7 Tips for Authentic Travel
Recently, I returned home from travelling around South America for 6 months. In this post I will record what I learnt about how to have the best possible experiences whilst remaining true to yourself. Several people have asked me for travelling advice, so this post is partly for them. But it’s also to lay out my thoughts now, whilst they are still fresh, so that I can return to them later when I’m planning future forays overseas. So here I present my 7 top tips for long term travel!
1. Plan Ahead: Why are you travelling?
One of the most important things to figure out before you set off on your trip is exactly why you are travelling. Many people jump into round the world travel without really knowing what they are hoping to get out of the experience. When I set off I just wanted to leave my normal life behind and do something different for a while. But I realised that this wasn’t particularly helpful because there are just so many different possibilities. The more specific you can be about what you want to get out of your trip, the better your experience will be!
During my trip I realised that I was in South America because I wanted to “achieve” three things:
- Conquer Fear
- Learn Spanish
- Meet local people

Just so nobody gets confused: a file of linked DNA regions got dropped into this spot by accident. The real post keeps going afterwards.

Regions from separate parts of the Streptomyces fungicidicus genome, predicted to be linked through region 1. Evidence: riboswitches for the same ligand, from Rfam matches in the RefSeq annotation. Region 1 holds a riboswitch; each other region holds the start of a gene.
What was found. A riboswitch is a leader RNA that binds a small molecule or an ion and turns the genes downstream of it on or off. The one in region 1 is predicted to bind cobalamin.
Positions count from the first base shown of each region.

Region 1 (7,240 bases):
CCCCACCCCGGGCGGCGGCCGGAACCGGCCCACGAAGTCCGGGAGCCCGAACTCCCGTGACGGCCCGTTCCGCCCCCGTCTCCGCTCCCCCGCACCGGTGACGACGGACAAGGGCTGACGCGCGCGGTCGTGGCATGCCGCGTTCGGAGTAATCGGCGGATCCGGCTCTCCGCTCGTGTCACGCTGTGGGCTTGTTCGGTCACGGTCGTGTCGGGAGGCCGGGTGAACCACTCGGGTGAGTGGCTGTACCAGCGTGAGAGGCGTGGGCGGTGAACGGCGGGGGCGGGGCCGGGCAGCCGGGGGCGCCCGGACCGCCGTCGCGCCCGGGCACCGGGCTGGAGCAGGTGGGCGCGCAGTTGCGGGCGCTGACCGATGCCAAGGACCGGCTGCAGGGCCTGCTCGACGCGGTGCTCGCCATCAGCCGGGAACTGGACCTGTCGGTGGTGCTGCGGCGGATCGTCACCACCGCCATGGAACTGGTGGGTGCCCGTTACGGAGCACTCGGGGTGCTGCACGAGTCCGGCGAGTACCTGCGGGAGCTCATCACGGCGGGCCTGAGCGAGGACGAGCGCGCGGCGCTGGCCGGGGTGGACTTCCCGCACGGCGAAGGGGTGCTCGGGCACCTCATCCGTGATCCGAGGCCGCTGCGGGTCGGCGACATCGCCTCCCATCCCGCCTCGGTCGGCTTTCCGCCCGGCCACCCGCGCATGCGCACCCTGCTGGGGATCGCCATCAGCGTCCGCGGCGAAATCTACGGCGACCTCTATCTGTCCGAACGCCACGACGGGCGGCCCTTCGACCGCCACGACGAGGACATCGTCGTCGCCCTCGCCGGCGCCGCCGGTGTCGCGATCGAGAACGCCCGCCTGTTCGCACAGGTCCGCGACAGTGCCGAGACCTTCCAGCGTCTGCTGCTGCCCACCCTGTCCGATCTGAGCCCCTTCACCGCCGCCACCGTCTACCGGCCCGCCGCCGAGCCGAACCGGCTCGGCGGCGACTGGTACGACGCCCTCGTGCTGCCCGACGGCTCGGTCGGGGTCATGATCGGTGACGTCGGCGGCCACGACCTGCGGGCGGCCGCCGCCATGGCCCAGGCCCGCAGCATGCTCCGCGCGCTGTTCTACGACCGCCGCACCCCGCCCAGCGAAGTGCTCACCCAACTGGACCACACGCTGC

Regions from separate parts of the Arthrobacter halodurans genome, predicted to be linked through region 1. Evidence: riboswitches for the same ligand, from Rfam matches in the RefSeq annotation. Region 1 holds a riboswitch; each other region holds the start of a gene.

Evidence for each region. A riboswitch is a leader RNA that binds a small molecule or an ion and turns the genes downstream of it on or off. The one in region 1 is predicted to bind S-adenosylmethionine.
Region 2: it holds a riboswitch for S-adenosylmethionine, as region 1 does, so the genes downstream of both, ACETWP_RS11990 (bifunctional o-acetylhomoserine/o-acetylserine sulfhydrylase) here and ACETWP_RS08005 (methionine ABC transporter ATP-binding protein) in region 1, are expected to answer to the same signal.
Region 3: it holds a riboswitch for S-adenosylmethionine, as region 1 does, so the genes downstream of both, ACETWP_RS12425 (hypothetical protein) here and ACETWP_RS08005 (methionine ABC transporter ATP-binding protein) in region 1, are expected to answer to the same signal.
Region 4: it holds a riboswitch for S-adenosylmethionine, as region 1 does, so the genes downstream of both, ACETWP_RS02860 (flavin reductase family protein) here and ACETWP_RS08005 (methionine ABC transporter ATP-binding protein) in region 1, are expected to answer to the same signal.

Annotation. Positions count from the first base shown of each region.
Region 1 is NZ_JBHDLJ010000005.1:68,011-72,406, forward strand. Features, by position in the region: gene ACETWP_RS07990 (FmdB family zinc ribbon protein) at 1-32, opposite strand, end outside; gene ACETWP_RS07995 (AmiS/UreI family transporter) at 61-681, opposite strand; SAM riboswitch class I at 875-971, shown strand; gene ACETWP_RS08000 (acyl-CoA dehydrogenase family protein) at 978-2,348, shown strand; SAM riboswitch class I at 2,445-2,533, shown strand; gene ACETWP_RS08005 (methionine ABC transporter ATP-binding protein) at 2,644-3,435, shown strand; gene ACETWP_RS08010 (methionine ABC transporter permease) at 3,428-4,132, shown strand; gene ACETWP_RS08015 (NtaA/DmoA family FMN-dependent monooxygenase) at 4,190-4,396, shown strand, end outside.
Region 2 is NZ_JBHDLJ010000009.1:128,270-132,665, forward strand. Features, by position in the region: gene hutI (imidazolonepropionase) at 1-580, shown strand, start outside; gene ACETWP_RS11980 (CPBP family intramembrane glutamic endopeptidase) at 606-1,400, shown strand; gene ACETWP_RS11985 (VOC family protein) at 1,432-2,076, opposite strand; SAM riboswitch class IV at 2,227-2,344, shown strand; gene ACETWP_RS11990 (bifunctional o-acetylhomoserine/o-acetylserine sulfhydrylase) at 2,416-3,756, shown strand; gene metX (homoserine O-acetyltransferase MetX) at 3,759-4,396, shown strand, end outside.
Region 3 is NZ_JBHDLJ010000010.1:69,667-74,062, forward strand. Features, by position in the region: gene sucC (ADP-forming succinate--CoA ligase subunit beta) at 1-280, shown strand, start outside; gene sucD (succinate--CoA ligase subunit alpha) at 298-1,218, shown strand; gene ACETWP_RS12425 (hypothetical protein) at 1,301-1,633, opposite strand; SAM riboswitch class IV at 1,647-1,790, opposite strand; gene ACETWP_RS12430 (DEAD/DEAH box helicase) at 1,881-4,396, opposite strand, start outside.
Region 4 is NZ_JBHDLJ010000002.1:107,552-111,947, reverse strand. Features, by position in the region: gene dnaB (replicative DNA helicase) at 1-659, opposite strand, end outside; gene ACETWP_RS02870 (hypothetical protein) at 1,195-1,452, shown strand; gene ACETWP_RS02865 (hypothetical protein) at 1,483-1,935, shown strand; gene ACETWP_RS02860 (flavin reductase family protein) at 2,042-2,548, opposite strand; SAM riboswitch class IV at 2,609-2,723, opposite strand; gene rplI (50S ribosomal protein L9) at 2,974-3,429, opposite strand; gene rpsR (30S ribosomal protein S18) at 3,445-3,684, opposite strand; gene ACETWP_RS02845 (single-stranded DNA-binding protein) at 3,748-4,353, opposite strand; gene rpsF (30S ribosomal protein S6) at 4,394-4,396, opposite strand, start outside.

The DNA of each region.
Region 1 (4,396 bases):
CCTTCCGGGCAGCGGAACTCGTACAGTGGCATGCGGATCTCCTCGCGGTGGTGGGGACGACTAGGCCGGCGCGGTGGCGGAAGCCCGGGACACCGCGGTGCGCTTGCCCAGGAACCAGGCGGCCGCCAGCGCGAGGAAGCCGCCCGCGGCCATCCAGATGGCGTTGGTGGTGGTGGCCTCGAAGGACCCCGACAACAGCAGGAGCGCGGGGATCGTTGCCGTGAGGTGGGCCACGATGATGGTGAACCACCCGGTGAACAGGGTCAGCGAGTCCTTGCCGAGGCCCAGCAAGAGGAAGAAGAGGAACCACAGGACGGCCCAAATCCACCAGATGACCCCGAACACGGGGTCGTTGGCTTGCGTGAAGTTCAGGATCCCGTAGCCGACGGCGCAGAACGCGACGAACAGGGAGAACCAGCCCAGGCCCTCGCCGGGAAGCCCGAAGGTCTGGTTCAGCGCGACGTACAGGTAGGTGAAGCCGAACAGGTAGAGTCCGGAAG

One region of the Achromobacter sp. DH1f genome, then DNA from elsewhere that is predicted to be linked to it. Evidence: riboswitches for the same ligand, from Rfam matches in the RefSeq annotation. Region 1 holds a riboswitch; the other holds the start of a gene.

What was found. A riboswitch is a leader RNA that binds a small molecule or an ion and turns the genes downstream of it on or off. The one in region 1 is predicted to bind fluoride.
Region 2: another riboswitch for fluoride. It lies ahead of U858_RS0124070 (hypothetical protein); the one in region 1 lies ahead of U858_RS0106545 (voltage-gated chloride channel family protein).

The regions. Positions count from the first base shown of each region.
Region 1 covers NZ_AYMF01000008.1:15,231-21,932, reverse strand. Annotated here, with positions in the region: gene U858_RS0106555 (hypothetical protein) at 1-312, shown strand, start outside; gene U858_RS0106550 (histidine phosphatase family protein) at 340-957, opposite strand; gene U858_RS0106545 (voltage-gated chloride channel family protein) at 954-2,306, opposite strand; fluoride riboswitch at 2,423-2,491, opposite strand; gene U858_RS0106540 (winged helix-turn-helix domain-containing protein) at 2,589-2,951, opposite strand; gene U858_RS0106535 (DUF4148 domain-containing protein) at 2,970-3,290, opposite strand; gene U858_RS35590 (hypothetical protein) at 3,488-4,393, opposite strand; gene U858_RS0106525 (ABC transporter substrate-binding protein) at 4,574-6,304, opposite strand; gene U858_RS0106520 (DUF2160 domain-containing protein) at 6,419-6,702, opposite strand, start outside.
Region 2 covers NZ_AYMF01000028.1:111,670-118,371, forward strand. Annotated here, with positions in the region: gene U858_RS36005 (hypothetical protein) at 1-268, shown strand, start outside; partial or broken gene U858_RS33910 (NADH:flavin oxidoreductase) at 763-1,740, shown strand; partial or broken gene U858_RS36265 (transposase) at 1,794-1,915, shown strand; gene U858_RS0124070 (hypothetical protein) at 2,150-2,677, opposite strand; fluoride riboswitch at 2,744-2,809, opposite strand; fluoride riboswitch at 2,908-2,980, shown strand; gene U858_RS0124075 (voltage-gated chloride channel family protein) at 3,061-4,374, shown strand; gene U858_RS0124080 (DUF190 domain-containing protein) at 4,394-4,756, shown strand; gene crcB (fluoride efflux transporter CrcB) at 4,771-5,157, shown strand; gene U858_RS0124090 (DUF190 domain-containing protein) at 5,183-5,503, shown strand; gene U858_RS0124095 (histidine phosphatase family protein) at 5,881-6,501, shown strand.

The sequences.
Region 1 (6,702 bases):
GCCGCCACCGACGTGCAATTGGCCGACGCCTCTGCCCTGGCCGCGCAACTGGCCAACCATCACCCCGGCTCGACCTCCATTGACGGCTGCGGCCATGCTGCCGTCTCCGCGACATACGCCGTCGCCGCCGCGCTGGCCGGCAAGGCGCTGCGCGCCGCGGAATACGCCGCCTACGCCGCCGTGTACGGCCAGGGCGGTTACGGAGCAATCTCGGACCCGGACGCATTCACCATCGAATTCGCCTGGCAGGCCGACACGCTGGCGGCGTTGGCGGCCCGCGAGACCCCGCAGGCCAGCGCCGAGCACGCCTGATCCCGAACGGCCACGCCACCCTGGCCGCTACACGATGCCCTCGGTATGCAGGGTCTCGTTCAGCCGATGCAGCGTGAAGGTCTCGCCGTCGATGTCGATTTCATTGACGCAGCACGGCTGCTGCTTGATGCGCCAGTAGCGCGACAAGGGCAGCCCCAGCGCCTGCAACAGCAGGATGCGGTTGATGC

That seems simple. But if you’ve decided why you’re doing something beforehand it means you can always return to your answer when you have decisions to make. It allows you to avoid following the crowd and do exactly what you want. You can be yourself in a foreign land.
“Not all those who wander are lost”
2. Don’t Plan Ahead. Be Spontaneous!
At the same time, there is always the urge when travelling to plan ahead. To say “This month I’m going to be in Italy, then I’ll go to Greece for 2 weeks”. You have to fight this planning urge! Why you ask?
1) Hard to be spontaneous
If you’ve got your whole trip planned out in advance then you miss out on the beauty of the randomness of travel. When you meet someone cool, you can’t just stay and hang out for a while. If you hear about an interesting new place you should be able to head straight there. But that’s difficult if you have to stick to a schedule. Those random places that no-one back home has heard of are often the best.
“The traveller sees what he sees. The tourist sees what he has come to see.”
2) Creates Anxiety
If the master plan that you’ve created doesn’t come to fruition, you’ll feel unhappy. You’ve spent a while visualising the perfect two weeks you were going to have in Greece. Then your flight is cancelled, your bus crashes or more likely you get ill. If you don’t plan, when bad things happen, you can just say: “Fair Enough! I don’t have anywhere to be.” Not planning also forces you to enjoy the place you are in now. Rather than constantly thinking about the future.
“What day is it?”, asked Winnie the Pooh
“It’s today,” squeaked Piglet
“My favourite day,” said Pooh.
3. Get into the culture.
If you want to have heightened experiences you’ve got to make an effort to learn about the history, art and attitudes of the country you are visiting.